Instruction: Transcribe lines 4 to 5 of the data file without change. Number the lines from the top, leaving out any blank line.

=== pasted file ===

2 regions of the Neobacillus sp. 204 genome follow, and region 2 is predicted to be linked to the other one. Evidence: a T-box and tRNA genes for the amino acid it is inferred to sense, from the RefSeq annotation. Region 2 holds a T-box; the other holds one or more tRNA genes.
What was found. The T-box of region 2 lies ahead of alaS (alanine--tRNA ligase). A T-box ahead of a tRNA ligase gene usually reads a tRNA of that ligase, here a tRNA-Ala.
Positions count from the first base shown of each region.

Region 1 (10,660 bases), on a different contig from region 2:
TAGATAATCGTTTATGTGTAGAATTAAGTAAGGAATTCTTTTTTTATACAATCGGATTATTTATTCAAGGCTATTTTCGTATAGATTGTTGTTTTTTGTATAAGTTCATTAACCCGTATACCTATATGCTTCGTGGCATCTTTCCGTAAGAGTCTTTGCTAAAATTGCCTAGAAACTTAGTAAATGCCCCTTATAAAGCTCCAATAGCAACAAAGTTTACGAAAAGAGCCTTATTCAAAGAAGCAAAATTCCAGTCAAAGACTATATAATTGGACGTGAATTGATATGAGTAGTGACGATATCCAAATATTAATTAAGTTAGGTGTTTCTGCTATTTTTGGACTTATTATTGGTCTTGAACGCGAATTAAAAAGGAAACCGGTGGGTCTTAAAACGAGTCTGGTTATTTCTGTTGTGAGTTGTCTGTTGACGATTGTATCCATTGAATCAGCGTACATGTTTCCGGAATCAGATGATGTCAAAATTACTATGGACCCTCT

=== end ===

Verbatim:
Region 1 (10,660 bases), on a different contig from region 2:
TAGATAATCGTTTATGTGTAGAATTAAGTAAGGAATTCTTTTTTTATACAATCGGATTATTTATTCAAGGCTATTTTCGTATAGATTGTTGTTTTTTGTATAAGTTCATTAACCCGTATACCTATATGCTTCGTGGCATCTTTCCGTAAGAGTCTTTGCTAAAATTGCCTAGAAACTTAGTAAATGCCCCTTATAAAGCTCCAATAGCAACAAAGTTTACGAAAAGAGCCTTATTCAAAGAAGCAAAATTCCAGTCAAAGACTATATAATTGGACGTGAATTGATATGAGTAGTGACGATATCCAAATATTAATTAAGTTAGGTGTTTCTGCTATTTTTGGACTTATTATTGGTCTTGAACGCGAATTAAAAAGGAAACCGGTGGGTCTTAAAACGAGTCTGGTTATTTCTGTTGTGAGTTGTCTGTTGACGATTGTATCCATTGAATCAGCGTACATGTTTCCGGAATCAGATGATGTCAAAATTACTATGGACCCTCT